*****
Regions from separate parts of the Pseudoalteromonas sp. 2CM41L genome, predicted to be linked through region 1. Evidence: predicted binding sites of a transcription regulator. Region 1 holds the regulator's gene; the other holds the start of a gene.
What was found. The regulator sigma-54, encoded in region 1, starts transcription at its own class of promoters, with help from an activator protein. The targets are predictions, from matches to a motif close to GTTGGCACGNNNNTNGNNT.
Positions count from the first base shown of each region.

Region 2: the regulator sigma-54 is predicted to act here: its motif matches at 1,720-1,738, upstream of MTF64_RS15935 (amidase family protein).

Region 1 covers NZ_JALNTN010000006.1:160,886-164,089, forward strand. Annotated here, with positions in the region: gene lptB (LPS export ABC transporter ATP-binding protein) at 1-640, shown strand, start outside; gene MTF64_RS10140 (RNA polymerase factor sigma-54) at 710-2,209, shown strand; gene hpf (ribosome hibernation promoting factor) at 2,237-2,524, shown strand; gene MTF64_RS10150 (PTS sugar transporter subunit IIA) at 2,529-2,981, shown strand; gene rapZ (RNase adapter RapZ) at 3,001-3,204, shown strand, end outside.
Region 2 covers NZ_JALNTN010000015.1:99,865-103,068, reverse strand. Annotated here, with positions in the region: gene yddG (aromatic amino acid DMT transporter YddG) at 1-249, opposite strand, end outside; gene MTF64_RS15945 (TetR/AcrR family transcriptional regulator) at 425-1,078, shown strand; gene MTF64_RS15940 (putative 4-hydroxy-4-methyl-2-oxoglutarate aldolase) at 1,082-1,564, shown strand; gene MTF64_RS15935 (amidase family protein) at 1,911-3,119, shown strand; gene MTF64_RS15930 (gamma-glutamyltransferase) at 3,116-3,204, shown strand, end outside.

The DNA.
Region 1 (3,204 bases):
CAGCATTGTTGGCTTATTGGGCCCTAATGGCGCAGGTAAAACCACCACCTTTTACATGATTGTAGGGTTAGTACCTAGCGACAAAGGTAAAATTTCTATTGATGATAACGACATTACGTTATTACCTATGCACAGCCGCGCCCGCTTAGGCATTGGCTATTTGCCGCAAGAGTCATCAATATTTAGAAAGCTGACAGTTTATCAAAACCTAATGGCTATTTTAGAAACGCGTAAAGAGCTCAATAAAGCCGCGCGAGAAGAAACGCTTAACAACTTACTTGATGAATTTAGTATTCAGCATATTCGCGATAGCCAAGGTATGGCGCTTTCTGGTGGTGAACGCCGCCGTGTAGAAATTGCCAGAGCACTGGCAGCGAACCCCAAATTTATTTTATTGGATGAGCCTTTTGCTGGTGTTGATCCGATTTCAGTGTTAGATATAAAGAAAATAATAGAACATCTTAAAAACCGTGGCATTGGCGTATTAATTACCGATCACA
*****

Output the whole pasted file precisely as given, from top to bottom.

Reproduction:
Regions from separate parts of the Pseudoalteromonas sp. 2CM41L genome, predicted to be linked through region 1. Evidence: predicted binding sites of a transcription regulator. Region 1 holds the regulator's gene; the other holds the start of a gene.
What was found. The regulator sigma-54, encoded in region 1, starts transcription at its own class of promoters, with help from an activator protein. The targets are predictions, from matches to a motif close to GTTGGCACGNNNNTNGNNT.
Positions count from the first base shown of each region.

Region 2: the regulator sigma-54 is predicted to act here: its motif matches at 1,720-1,738, upstream of MTF64_RS15935 (amidase family protein).

Region 1 covers NZ_JALNTN010000006.1:160,886-164,089, forward strand. Annotated here, with positions in the region: gene lptB (LPS export ABC transporter ATP-binding protein) at 1-640, shown strand, start outside; gene MTF64_RS10140 (RNA polymerase factor sigma-54) at 710-2,209, shown strand; gene hpf (ribosome hibernation promoting factor) at 2,237-2,524, shown strand; gene MTF64_RS10150 (PTS sugar transporter subunit IIA) at 2,529-2,981, shown strand; gene rapZ (RNase adapter RapZ) at 3,001-3,204, shown strand, end outside.
Region 2 covers NZ_JALNTN010000015.1:99,865-103,068, reverse strand. Annotated here, with positions in the region: gene yddG (aromatic amino acid DMT transporter YddG) at 1-249, opposite strand, end outside; gene MTF64_RS15945 (TetR/AcrR family transcriptional regulator) at 425-1,078, shown strand; gene MTF64_RS15940 (putative 4-hydroxy-4-methyl-2-oxoglutarate aldolase) at 1,082-1,564, shown strand; gene MTF64_RS15935 (amidase family protein) at 1,911-3,119, shown strand; gene MTF64_RS15930 (gamma-glutamyltransferase) at 3,116-3,204, shown strand, end outside.

The DNA.
Region 1 (3,204 bases):
CAGCATTGTTGGCTTATTGGGCCCTAATGGCGCAGGTAAAACCACCACCTTTTACATGATTGTAGGGTTAGTACCTAGCGACAAAGGTAAAATTTCTATTGATGATAACGACATTACGTTATTACCTATGCACAGCCGCGCCCGCTTAGGCATTGGCTATTTGCCGCAAGAGTCATCAATATTTAGAAAGCTGACAGTTTATCAAAACCTAATGGCTATTTTAGAAACGCGTAAAGAGCTCAATAAAGCCGCGCGAGAAGAAACGCTTAACAACTTACTTGATGAATTTAGTATTCAGCATATTCGCGATAGCCAAGGTATGGCGCTTTCTGGTGGTGAACGCCGCCGTGTAGAAATTGCCAGAGCACTGGCAGCGAACCCCAAATTTATTTTATTGGATGAGCCTTTTGCTGGTGTTGATCCGATTTCAGTGTTAGATATAAAGAAAATAATAGAACATCTTAAAAACCGTGGCATTGGCGTATTAATTACCGATCACA